Editor’s Note: This biweekly sponsored column is written by Rick Gersten, founder and CEO of Urban Igloo, a rental real estate firm that matches up renters with their ideal apartments, condos or houses. Please submit any questions in the comments section or via email.
So you’ve searched and interviewed potential roommates, and you’ve finally found someone you think fits the bill. There are still a few things to work out.
The Lease – In Virginia, anyone over the age of 18 will need to apply and qualify for any rental, and all roommates will be named on the lease. This makes you jointly and severally liable, meaning no matter what, all parties named on the lease are financially responsible. Regardless of whether or not you both live there for the full term. So if your roommate bails, you are still 100% responsible for the apartment. Likewise, if you take off, you are absolutely still responsible for the remainder of the rent payments.
Roommate Agreement – It is a good idea to draft some sort of roommate agreement. While you certainly don’t need to be as detailed as Sheldon, it might be good to know if your roommate does expect a ride to work every day, or if they expect to split their bi-weekly Costco expenses with you. Hammer out the important details as to how you will split utilities, and who is responsible for making the payments. Does the other party want proof of payment?
The last thing that you want is to come home to no lights, or an eviction notice on the door when you paid your portion of the bills. Is rent split evenly, or did one of you say they will pay more for the bigger bedroom? Get that in writing. What about buying essential supplies like toilet paper and cleaning supplies? What about chores? You don’t necessarily have to have full details here, but note some general expectations on cleanliness. You may also want to cover expectations on pets and guests.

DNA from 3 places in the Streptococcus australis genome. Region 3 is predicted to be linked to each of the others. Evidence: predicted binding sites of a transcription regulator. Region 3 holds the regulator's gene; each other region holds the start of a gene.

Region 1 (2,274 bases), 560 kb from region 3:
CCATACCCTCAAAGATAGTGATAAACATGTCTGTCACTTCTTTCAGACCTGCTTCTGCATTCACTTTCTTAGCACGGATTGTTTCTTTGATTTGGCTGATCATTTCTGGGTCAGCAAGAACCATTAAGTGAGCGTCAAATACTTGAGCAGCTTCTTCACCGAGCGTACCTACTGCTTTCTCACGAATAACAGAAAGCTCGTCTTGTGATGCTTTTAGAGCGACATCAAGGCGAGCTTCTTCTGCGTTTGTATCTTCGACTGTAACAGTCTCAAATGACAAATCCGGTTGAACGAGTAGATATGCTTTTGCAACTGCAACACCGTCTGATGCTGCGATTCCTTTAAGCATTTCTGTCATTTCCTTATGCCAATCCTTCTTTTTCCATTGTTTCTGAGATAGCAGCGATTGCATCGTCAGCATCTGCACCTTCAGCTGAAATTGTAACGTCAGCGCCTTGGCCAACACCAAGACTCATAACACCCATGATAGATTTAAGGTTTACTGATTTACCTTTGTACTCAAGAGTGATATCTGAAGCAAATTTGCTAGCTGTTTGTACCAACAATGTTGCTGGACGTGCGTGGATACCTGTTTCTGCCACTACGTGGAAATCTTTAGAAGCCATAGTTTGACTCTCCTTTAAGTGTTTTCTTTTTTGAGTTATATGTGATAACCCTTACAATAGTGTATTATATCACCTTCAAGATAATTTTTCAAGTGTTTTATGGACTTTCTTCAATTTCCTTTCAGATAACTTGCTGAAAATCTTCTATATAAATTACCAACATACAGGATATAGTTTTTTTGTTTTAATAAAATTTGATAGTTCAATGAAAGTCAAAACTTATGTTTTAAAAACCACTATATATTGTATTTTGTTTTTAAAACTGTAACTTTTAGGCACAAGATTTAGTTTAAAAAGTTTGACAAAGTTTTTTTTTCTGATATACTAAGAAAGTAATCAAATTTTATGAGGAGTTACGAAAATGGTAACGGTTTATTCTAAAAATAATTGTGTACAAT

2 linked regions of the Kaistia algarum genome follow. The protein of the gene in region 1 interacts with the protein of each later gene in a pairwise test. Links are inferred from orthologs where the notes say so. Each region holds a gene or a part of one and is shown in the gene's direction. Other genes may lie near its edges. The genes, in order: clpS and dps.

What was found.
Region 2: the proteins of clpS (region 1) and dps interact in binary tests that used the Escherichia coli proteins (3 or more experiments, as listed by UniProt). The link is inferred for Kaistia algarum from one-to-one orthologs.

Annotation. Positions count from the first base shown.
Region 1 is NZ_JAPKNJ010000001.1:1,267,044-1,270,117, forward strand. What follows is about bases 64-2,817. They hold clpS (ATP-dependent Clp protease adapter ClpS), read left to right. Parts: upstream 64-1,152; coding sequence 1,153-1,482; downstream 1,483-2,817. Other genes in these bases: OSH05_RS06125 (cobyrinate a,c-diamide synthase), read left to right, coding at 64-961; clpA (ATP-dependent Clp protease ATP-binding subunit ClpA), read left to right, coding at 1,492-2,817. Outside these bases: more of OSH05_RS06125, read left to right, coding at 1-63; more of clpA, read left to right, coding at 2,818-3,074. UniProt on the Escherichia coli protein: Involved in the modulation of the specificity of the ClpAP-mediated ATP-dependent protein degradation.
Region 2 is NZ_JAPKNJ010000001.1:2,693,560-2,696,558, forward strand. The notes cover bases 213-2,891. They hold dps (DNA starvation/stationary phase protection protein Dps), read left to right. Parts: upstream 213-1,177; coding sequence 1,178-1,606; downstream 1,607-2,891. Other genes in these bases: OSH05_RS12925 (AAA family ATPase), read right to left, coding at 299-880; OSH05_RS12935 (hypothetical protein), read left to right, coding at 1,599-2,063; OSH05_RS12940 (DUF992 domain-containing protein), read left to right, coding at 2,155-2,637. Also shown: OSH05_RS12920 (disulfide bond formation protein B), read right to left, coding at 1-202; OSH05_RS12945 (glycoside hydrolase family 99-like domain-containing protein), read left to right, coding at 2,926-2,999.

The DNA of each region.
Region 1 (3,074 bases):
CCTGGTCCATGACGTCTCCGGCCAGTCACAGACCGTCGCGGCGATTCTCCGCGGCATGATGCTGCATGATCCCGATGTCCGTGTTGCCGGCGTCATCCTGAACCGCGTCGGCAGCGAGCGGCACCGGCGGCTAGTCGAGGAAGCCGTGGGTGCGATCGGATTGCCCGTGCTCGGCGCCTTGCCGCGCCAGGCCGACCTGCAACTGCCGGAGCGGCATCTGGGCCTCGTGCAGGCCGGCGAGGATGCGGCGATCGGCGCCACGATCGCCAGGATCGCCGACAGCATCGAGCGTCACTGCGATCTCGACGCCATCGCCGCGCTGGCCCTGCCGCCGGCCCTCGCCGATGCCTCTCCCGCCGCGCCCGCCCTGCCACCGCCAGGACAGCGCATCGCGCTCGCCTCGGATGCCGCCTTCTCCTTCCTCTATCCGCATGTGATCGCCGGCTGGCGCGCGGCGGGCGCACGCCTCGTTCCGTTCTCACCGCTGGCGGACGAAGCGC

Useful Tools – Luckily, the daily business of roommate life is pretty simple these days. A few apps can make your arrangement a smooth operation. Check out Homeslice, which is basically a project management tool for roommates. There is a Whiteboard that is basically the app dashboard showing all the messages, chores, supplies and bills due. Once your roommate posts that you owe $27.05 for the electric, you can head over to Venmo to pay them your portion.
Be sure to not to get clever on your payment description, save your emojis for happy hour and late night pizza, and actually post what you are paying for so you have a record. Lastly, you can use something like Cozy for your rent payment. It is free, everyone can submit their portion of the payment and send over one payment to your landlord.
While some of this might seem a bit dry, it is important to treat a roommate relationship as a business, as that is exactly what it is. You are making a financial commitment to someone, and you want to make sure the business side is handled, so you can then move forward to enjoying life, and perhaps making a lifelong friend.
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The views and opinions expressed in the column are those of the author and do not necessarily reflect the views of ARLnow.com.